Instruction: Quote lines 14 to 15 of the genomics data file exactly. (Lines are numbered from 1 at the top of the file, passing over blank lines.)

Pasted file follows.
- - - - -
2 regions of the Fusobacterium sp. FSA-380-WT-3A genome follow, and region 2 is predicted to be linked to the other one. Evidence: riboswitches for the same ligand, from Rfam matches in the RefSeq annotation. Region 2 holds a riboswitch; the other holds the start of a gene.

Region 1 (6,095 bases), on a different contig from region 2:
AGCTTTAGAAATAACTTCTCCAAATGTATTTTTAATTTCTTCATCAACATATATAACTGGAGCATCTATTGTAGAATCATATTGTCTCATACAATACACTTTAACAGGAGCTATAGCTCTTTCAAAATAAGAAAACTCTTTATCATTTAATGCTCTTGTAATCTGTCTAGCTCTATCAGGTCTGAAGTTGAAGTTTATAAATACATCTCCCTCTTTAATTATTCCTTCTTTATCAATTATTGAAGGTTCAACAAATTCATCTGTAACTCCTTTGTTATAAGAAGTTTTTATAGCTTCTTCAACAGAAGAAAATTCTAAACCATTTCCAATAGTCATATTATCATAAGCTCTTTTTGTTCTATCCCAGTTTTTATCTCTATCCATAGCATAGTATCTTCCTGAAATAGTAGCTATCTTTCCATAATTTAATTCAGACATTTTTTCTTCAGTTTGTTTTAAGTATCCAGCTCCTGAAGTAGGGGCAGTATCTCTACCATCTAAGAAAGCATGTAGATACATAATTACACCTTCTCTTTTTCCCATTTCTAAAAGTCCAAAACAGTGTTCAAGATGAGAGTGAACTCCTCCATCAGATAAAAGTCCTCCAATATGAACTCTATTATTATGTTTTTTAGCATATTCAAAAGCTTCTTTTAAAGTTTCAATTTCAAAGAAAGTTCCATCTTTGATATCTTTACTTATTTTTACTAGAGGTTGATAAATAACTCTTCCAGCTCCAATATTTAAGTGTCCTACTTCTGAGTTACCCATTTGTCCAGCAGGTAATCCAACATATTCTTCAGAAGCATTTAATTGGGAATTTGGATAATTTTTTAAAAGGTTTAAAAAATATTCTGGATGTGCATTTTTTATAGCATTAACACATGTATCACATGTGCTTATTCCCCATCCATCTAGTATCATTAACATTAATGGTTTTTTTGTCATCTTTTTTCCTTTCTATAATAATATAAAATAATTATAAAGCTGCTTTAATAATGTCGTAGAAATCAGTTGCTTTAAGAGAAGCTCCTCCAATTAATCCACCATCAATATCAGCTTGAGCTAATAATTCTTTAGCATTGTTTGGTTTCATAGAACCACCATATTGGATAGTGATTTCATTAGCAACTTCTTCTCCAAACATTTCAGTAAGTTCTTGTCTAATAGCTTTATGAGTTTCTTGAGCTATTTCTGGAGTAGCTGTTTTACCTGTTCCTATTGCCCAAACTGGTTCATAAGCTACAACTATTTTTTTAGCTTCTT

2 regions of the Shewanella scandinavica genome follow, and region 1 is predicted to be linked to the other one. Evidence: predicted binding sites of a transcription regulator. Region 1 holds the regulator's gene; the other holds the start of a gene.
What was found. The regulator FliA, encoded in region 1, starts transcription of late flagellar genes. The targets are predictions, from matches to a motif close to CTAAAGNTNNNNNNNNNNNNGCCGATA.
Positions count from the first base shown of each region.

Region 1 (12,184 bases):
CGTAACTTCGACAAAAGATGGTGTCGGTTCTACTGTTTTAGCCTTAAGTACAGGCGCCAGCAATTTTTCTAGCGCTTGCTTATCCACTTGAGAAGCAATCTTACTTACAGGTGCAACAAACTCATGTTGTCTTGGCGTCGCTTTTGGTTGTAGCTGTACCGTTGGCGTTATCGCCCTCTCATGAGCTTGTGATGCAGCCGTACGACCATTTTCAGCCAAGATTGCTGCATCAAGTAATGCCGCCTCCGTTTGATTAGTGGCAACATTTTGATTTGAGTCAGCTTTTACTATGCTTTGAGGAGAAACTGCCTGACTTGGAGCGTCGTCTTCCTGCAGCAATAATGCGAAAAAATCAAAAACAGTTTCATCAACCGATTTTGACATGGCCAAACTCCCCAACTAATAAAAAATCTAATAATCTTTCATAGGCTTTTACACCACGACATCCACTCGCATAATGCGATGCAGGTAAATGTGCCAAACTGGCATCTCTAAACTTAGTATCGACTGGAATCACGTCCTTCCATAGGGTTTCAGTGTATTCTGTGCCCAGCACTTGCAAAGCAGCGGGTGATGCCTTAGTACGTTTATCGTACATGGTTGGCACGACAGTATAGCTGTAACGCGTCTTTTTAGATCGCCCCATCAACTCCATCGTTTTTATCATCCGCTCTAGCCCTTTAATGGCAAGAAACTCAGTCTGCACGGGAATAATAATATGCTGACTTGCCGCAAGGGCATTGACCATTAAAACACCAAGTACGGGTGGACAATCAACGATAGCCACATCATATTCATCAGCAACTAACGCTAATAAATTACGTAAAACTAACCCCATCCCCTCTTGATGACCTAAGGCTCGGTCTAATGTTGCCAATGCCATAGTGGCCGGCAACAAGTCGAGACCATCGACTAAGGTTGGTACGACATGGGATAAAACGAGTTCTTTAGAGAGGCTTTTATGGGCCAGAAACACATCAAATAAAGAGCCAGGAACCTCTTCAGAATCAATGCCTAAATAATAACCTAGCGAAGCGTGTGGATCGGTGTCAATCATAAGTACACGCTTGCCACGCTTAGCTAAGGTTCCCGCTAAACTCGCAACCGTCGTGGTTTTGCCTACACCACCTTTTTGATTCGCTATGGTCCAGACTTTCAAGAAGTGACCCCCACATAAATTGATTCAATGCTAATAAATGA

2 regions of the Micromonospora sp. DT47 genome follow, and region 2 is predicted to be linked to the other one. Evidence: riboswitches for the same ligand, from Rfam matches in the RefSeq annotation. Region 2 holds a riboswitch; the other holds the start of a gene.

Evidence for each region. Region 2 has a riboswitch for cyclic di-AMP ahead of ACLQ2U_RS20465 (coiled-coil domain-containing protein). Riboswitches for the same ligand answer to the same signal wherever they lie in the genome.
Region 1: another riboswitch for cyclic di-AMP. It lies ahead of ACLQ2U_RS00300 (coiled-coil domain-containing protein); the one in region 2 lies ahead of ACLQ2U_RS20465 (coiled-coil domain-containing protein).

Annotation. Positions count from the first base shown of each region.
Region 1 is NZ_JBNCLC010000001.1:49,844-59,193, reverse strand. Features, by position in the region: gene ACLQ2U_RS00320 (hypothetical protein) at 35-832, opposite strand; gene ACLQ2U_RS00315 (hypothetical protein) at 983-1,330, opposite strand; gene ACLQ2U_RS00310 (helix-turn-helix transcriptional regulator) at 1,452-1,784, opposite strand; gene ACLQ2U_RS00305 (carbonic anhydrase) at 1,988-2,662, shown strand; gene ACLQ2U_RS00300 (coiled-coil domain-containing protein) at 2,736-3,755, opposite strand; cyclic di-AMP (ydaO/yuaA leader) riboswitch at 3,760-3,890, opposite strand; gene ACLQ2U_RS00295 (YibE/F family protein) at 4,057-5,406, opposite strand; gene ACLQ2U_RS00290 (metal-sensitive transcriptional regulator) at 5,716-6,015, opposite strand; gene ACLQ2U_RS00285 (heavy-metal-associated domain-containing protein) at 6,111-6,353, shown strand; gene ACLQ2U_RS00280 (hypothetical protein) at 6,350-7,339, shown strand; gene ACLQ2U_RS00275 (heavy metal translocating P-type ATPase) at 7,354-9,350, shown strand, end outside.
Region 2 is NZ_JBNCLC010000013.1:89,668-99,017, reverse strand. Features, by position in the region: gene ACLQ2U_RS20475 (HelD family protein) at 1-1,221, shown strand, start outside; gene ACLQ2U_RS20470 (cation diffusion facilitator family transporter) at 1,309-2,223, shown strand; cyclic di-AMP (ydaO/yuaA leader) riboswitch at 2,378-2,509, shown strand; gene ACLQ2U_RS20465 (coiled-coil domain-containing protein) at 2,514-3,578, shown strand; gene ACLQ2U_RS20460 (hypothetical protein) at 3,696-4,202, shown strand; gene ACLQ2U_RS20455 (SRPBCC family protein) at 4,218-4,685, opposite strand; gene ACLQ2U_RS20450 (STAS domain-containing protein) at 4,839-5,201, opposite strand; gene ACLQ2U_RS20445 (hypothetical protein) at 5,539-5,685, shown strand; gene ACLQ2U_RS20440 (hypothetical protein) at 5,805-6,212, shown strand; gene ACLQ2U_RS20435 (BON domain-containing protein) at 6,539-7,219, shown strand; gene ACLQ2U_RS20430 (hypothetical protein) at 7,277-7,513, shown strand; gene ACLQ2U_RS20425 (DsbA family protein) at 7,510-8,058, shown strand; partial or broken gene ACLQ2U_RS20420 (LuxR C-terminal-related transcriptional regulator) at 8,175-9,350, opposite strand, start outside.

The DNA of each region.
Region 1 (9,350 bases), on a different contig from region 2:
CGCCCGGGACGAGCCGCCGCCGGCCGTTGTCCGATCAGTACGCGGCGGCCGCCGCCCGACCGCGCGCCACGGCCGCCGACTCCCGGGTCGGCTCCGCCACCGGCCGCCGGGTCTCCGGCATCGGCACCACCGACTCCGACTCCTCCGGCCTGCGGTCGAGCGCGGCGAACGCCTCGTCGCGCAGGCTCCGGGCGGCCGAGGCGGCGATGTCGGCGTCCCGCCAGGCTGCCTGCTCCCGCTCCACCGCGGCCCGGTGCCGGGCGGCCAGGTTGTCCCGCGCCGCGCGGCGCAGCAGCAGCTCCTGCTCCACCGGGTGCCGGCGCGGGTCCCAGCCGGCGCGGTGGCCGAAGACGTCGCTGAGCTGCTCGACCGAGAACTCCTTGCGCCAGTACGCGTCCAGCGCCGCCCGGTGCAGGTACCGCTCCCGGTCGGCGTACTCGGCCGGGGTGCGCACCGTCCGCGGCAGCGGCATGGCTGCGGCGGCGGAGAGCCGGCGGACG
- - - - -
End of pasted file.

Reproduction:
Region 2 is NZ_JBNCLC010000013.1:89,668-99,017, reverse strand. Features, by position in the region: gene ACLQ2U_RS20475 (HelD family protein) at 1-1,221, shown strand, start outside; gene ACLQ2U_RS20470 (cation diffusion facilitator family transporter) at 1,309-2,223, shown strand; cyclic di-AMP (ydaO/yuaA leader) riboswitch at 2,378-2,509, shown strand; gene ACLQ2U_RS20465 (coiled-coil domain-containing protein) at 2,514-3,578, shown strand; gene ACLQ2U_RS20460 (hypothetical protein) at 3,696-4,202, shown strand; gene ACLQ2U_RS20455 (SRPBCC family protein) at 4,218-4,685, opposite strand; gene ACLQ2U_RS20450 (STAS domain-containing protein) at 4,839-5,201, opposite strand; gene ACLQ2U_RS20445 (hypothetical protein) at 5,539-5,685, shown strand; gene ACLQ2U_RS20440 (hypothetical protein) at 5,805-6,212, shown strand; gene ACLQ2U_RS20435 (BON domain-containing protein) at 6,539-7,219, shown strand; gene ACLQ2U_RS20430 (hypothetical protein) at 7,277-7,513, shown strand; gene ACLQ2U_RS20425 (DsbA family protein) at 7,510-8,058, shown strand; partial or broken gene ACLQ2U_RS20420 (LuxR C-terminal-related transcriptional regulator) at 8,175-9,350, opposite strand, start outside.

The DNA of each region.